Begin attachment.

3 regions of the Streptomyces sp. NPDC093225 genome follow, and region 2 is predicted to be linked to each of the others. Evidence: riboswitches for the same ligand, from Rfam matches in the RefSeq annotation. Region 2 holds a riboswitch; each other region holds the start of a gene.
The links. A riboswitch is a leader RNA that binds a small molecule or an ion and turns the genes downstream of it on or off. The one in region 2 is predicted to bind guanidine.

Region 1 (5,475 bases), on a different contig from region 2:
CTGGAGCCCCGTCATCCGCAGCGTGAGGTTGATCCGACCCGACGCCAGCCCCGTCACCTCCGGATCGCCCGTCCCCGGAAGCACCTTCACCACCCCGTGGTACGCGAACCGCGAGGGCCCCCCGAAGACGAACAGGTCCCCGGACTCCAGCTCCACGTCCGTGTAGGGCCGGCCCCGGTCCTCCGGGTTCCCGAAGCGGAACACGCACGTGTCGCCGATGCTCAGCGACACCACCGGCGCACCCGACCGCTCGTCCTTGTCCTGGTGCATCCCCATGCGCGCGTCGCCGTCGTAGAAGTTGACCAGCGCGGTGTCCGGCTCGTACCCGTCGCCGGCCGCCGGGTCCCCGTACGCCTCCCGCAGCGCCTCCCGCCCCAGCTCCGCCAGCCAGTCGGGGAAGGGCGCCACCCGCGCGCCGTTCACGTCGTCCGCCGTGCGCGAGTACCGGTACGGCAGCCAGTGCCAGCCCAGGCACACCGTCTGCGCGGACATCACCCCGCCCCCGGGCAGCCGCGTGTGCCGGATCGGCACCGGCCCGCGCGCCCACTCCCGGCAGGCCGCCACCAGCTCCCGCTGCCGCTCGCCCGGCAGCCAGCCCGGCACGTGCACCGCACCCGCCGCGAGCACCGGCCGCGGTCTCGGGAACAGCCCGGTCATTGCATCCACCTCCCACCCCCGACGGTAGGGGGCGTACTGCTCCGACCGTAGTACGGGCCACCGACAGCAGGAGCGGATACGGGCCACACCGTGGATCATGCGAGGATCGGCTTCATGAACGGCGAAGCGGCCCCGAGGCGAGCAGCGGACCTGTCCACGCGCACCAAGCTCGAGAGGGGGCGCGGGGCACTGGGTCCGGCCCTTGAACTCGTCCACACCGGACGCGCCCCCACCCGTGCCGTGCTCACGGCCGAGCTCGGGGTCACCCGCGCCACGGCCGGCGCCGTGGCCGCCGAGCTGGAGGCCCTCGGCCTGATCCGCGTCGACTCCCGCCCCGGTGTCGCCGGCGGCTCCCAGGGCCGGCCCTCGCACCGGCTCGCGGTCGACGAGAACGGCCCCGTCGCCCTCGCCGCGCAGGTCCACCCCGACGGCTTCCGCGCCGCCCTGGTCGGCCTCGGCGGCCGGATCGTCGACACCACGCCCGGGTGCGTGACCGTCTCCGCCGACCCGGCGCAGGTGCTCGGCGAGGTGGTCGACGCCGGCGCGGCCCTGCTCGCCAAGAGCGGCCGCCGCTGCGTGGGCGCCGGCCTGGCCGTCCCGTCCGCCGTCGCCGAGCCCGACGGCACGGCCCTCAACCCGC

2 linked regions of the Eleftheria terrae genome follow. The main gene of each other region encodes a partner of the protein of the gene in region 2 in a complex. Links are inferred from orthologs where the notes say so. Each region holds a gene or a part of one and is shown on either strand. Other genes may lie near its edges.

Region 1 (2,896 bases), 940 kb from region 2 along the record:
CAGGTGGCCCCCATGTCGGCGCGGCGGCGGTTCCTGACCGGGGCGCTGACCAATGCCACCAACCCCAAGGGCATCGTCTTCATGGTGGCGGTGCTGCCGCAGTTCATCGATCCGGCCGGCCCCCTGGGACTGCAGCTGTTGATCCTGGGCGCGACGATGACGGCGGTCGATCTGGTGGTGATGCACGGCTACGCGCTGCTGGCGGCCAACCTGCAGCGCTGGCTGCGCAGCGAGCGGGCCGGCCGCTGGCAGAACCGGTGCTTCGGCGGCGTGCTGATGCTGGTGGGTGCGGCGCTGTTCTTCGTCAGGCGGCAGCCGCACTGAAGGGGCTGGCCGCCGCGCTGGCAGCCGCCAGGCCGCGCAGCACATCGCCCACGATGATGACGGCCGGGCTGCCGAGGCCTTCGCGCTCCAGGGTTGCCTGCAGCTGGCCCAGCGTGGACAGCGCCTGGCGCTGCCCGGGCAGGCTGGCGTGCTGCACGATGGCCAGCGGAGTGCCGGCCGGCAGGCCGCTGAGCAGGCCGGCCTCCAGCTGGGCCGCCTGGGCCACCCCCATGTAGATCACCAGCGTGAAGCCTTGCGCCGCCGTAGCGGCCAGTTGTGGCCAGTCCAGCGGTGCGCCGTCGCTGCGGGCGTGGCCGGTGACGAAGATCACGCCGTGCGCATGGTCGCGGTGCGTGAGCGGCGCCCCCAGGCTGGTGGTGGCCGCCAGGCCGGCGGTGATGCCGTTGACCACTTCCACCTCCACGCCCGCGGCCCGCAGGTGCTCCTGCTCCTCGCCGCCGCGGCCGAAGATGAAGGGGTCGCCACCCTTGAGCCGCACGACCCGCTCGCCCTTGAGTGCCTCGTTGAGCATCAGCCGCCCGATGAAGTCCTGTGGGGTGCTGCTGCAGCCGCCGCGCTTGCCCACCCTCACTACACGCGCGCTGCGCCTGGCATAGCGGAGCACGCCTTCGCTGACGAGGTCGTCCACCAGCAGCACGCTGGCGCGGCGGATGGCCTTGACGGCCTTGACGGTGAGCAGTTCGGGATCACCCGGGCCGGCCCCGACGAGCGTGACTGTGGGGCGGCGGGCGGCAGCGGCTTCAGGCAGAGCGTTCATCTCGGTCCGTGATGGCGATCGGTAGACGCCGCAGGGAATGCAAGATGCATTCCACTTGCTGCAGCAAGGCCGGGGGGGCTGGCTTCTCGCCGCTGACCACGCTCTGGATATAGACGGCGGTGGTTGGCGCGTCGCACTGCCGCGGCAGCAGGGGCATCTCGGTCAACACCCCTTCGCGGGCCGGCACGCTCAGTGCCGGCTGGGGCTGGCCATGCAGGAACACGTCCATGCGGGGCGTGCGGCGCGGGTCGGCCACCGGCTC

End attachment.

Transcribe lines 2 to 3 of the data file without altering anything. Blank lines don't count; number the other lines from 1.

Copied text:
The links. A riboswitch is a leader RNA that binds a small molecule or an ion and turns the genes downstream of it on or off. The one in region 2 is predicted to bind guanidine.

Region 1 (5,475 bases), on a different contig from region 2: